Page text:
Mohegan Sun withdraws lawsuit against NHL team owner
Mohegan Sun has withdrawn a lawsuit against an National Hockey League team owner it claimed failed to pay a $900,000 gambling debt.
The withdrawal, filed Friday in New London Superior Court, provides no information about the terms of any settlement the casino may have reached with Eugene Melnyk, the Canadian billionaire who owns the Ottawa Senators.
Asked if Mohegan Sun recovered the debt it claimed Melnyk incurred in 2017, Houston Lowry, an attorney for the casino, said his client had instructed him not to comment on the suit.
Attorneys for Melnyk did not respond to messages seeking comment.
Mohegan Sun filed the suit in July 2019. A filing six months later indicated the parties had tentatively resolved the issue.
In the suit, Mohegan Sun claimed Melnyk issued five bank drafts in exchange for credit while gambling at the casino and that the Toronto bank on which the drafts were drawn subsequently refused to honor them. Four of the drafts were for $200,000 apiece and the other was for $100,000.
The first draft was issued on March 17, 2017. The others were issued on March 19, 2017, the last three of them in the hour before midnight, according to the suit.
Mohegan Sun also claimed that at as Sept. 16, 2019, Melnyk’s unpaid debt also included nearly $180,000 in bank fees and interest and that the interest would accrue thereafter at the rate of nearly $200 a day.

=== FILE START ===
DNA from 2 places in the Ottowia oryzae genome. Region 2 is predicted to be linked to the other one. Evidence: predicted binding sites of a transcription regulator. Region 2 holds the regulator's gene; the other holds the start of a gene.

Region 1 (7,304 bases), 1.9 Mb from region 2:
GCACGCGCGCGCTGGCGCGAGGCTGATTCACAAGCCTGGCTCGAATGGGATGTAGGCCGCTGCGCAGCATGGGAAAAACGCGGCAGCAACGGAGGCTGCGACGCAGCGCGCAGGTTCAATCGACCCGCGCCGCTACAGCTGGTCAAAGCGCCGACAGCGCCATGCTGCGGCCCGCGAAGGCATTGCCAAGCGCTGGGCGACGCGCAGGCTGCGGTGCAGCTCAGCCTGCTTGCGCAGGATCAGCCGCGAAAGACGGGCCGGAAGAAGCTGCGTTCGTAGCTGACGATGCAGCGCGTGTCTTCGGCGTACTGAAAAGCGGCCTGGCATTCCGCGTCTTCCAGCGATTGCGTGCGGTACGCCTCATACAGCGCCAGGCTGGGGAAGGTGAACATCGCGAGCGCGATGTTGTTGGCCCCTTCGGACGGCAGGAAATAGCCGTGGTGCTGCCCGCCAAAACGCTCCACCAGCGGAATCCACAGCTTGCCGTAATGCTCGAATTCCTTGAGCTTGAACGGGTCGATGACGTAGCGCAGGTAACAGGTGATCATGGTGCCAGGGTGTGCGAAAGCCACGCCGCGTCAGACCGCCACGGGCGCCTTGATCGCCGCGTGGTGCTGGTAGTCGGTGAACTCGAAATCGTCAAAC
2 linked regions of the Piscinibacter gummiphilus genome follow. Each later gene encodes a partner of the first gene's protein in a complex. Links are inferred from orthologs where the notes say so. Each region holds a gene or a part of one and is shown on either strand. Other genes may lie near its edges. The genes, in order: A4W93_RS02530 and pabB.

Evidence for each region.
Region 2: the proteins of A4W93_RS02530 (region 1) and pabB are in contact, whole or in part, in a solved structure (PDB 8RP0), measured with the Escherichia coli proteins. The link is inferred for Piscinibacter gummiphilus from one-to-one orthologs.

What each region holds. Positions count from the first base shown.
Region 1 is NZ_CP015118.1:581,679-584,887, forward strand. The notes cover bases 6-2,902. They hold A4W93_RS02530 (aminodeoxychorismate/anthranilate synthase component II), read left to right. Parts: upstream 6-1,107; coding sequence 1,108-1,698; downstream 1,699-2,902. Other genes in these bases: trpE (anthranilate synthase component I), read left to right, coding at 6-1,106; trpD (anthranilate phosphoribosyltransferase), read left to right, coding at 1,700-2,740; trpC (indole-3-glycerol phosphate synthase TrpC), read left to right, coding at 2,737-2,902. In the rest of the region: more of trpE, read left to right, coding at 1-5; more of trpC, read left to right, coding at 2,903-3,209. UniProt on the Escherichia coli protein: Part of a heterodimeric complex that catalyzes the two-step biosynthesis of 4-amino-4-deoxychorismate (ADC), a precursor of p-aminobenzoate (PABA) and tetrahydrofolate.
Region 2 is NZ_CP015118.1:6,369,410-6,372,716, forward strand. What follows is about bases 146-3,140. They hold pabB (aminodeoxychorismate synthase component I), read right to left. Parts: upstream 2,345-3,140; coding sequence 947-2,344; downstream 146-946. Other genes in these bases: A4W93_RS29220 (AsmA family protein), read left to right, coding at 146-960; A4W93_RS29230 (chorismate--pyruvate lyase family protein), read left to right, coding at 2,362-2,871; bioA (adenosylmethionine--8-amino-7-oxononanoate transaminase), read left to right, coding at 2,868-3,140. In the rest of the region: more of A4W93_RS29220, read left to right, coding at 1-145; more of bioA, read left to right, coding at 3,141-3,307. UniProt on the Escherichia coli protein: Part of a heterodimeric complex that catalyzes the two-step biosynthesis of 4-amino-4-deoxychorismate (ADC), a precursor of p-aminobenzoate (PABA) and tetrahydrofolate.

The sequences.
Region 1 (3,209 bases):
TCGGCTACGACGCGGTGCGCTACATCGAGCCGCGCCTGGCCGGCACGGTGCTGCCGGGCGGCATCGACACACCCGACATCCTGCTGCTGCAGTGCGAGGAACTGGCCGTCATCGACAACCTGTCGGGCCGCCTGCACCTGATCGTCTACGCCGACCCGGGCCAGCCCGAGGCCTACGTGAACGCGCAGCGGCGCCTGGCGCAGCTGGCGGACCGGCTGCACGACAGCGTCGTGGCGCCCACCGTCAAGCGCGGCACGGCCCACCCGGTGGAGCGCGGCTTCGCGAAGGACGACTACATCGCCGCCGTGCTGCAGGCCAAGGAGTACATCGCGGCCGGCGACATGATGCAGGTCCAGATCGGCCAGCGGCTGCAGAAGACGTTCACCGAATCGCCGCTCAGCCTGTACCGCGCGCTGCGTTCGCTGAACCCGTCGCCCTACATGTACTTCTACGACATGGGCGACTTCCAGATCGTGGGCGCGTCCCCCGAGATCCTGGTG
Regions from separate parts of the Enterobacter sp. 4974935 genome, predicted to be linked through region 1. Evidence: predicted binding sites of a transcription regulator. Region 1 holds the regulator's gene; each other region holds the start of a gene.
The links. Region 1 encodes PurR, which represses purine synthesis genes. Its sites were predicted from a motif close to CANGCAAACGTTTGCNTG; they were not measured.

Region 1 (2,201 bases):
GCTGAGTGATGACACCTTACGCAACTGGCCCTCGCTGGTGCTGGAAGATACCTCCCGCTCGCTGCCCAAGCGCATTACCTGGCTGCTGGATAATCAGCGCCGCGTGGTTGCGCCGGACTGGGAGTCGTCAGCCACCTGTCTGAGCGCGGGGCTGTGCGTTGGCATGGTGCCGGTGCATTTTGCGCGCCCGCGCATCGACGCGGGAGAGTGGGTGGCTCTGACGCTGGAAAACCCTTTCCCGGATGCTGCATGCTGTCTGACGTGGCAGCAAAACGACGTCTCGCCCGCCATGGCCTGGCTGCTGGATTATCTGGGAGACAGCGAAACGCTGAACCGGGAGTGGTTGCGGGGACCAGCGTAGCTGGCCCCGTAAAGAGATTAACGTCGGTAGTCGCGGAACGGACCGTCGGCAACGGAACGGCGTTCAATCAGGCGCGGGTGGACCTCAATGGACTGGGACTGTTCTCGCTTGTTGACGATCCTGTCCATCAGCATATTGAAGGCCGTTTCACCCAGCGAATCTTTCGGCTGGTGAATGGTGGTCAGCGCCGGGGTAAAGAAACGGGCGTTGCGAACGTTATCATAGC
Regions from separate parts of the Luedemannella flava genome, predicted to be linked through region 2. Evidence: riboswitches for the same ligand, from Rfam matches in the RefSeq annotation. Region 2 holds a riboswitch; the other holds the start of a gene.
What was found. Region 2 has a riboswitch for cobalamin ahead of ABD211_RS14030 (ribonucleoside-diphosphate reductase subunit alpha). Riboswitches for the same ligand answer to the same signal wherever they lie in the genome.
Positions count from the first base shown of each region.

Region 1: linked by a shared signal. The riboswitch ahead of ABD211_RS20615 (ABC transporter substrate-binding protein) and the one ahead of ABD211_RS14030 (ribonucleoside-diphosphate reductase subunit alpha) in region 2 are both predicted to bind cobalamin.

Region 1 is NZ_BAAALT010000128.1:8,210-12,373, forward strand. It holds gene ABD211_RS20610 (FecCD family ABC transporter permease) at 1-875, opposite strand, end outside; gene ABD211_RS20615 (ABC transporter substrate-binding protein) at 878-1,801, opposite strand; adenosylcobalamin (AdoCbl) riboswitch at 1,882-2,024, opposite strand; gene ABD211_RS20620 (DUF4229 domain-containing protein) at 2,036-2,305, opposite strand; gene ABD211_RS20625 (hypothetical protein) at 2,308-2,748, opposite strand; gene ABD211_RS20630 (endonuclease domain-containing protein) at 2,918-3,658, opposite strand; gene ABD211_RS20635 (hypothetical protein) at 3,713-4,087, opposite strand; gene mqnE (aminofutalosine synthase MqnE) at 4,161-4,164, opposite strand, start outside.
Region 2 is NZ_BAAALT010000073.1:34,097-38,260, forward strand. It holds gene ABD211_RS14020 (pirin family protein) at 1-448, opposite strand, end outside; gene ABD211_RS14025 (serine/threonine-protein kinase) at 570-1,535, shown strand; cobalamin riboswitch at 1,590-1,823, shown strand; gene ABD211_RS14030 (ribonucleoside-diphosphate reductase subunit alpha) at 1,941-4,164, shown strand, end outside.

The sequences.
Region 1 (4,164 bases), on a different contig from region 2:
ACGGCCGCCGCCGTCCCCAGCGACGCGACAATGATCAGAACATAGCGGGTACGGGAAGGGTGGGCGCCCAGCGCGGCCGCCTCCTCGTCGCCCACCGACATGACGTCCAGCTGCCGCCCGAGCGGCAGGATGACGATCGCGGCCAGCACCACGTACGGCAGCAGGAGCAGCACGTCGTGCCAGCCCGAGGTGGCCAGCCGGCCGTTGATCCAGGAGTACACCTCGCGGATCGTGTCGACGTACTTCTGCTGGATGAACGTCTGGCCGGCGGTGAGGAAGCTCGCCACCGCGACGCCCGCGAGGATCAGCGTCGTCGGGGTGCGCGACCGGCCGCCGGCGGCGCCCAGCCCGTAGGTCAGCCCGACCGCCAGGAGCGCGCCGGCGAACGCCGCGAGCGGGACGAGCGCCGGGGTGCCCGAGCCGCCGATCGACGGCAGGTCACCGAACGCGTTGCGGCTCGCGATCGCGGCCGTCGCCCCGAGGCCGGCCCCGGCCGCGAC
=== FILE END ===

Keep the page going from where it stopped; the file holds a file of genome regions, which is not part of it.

In a response to the suit, Melnyk’s attorney, Jonathan Katz, indicated his client could present several “bona fide” defenses, including a claim that the casino waited for more than five months to present the drafts for payment, causing the drafts to become “stale” and that the “questionable appearance” of some signatures on the drafts contributed to the bank’s refusal to honor them.
Katz also suggested Melnyk could argue that Mohegan Sun generated one or more of the drafts through “bad faith conduct,” refusing to allow Melnyk to cash out his chips while he was winning significant amounts of money and inducing him to continue gambling, causing him to incur substantial losses.
Mohegan Sun attorneys turned to handwriting expert James Streeter of Groton to authenticate Melnyk’s signatures on the drafts by comparing them to Melnyk’s signatures on other drafts and in photocopies of Canadian passports, a casino credit application and another document.
Streeter concluded it was highly likely Melnyk signed the drafts issued to Mohegan Sun.